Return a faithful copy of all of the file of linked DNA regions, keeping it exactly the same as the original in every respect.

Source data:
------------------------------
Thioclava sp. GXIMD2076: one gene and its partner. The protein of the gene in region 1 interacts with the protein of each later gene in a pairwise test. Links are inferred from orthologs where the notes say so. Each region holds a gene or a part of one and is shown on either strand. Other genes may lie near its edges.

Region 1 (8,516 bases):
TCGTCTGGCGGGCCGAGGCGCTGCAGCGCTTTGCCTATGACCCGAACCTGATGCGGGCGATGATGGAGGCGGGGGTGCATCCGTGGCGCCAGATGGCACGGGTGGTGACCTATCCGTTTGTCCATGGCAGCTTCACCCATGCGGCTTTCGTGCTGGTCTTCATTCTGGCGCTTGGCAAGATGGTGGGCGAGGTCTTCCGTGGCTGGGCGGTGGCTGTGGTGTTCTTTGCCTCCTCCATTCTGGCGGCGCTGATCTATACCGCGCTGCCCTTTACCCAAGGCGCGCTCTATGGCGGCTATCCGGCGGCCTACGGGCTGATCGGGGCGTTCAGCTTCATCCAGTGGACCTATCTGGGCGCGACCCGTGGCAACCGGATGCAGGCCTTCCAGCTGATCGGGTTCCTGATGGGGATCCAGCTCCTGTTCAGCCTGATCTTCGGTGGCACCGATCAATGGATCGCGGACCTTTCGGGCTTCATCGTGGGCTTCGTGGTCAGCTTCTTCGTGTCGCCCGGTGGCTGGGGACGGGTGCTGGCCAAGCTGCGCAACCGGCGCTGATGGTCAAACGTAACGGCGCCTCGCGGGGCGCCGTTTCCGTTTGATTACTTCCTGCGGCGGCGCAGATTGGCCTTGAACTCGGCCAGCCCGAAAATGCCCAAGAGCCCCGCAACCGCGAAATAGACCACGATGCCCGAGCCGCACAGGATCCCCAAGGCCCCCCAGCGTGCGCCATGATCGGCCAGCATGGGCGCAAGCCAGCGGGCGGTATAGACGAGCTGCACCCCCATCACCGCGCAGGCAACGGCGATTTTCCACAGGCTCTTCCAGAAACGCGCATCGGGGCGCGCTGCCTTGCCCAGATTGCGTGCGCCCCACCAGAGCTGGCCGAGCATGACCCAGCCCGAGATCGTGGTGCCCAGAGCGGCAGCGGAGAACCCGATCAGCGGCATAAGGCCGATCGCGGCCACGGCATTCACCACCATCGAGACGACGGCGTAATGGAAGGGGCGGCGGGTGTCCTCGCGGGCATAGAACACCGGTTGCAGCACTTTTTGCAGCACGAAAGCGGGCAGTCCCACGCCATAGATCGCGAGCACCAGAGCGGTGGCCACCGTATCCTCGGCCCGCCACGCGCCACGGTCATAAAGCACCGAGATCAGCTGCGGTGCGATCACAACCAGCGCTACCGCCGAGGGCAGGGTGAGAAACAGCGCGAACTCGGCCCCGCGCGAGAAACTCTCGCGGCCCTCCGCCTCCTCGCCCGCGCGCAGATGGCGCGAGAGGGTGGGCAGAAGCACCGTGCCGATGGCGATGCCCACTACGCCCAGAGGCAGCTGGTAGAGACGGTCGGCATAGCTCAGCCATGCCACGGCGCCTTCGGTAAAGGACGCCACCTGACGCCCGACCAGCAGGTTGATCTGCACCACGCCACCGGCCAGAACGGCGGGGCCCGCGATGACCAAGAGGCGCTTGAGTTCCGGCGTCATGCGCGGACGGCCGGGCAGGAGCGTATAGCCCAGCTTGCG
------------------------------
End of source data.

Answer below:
Thioclava sp. GXIMD2076: one gene and its partner. The protein of the gene in region 1 interacts with the protein of each later gene in a pairwise test. Links are inferred from orthologs where the notes say so. Each region holds a gene or a part of one and is shown on either strand. Other genes may lie near its edges.

Region 1 (8,516 bases):
TCGTCTGGCGGGCCGAGGCGCTGCAGCGCTTTGCCTATGACCCGAACCTGATGCGGGCGATGATGGAGGCGGGGGTGCATCCGTGGCGCCAGATGGCACGGGTGGTGACCTATCCGTTTGTCCATGGCAGCTTCACCCATGCGGCTTTCGTGCTGGTCTTCATTCTGGCGCTTGGCAAGATGGTGGGCGAGGTCTTCCGTGGCTGGGCGGTGGCTGTGGTGTTCTTTGCCTCCTCCATTCTGGCGGCGCTGATCTATACCGCGCTGCCCTTTACCCAAGGCGCGCTCTATGGCGGCTATCCGGCGGCCTACGGGCTGATCGGGGCGTTCAGCTTCATCCAGTGGACCTATCTGGGCGCGACCCGTGGCAACCGGATGCAGGCCTTCCAGCTGATCGGGTTCCTGATGGGGATCCAGCTCCTGTTCAGCCTGATCTTCGGTGGCACCGATCAATGGATCGCGGACCTTTCGGGCTTCATCGTGGGCTTCGTGGTCAGCTTCTTCGTGTCGCCCGGTGGCTGGGGACGGGTGCTGGCCAAGCTGCGCAACCGGCGCTGATGGTCAAACGTAACGGCGCCTCGCGGGGCGCCGTTTCCGTTTGATTACTTCCTGCGGCGGCGCAGATTGGCCTTGAACTCGGCCAGCCCGAAAATGCCCAAGAGCCCCGCAACCGCGAAATAGACCACGATGCCCGAGCCGCACAGGATCCCCAAGGCCCCCCAGCGTGCGCCATGATCGGCCAGCATGGGCGCAAGCCAGCGGGCGGTATAGACGAGCTGCACCCCCATCACCGCGCAGGCAACGGCGATTTTCCACAGGCTCTTCCAGAAACGCGCATCGGGGCGCGCTGCCTTGCCCAGATTGCGTGCGCCCCACCAGAGCTGGCCGAGCATGACCCAGCCCGAGATCGTGGTGCCCAGAGCGGCAGCGGAGAACCCGATCAGCGGCATAAGGCCGATCGCGGCCACGGCATTCACCACCATCGAGACGACGGCGTAATGGAAGGGGCGGCGGGTGTCCTCGCGGGCATAGAACACCGGTTGCAGCACTTTTTGCAGCACGAAAGCGGGCAGTCCCACGCCATAGATCGCGAGCACCAGAGCGGTGGCCACCGTATCCTCGGCCCGCCACGCGCCACGGTCATAAAGCACCGAGATCAGCTGCGGTGCGATCACAACCAGCGCTACCGCCGAGGGCAGGGTGAGAAACAGCGCGAACTCGGCCCCGCGCGAGAAACTCTCGCGGCCCTCCGCCTCCTCGCCCGCGCGCAGATGGCGCGAGAGGGTGGGCAGAAGCACCGTGCCGATGGCGATGCCCACTACGCCCAGAGGCAGCTGGTAGAGACGGTCGGCATAGCTCAGCCATGCCACGGCGCCTTCGGTAAAGGACGCCACCTGACGCCCGACCAGCAGGTTGATCTGCACCACGCCACCGGCCAGAACGGCGGGGCCCGCGATGACCAAGAGGCGCTTGAGTTCCGGCGTCATGCGCGGACGGCCGGGCAGGAGCGTATAGCCCAGCTTGCG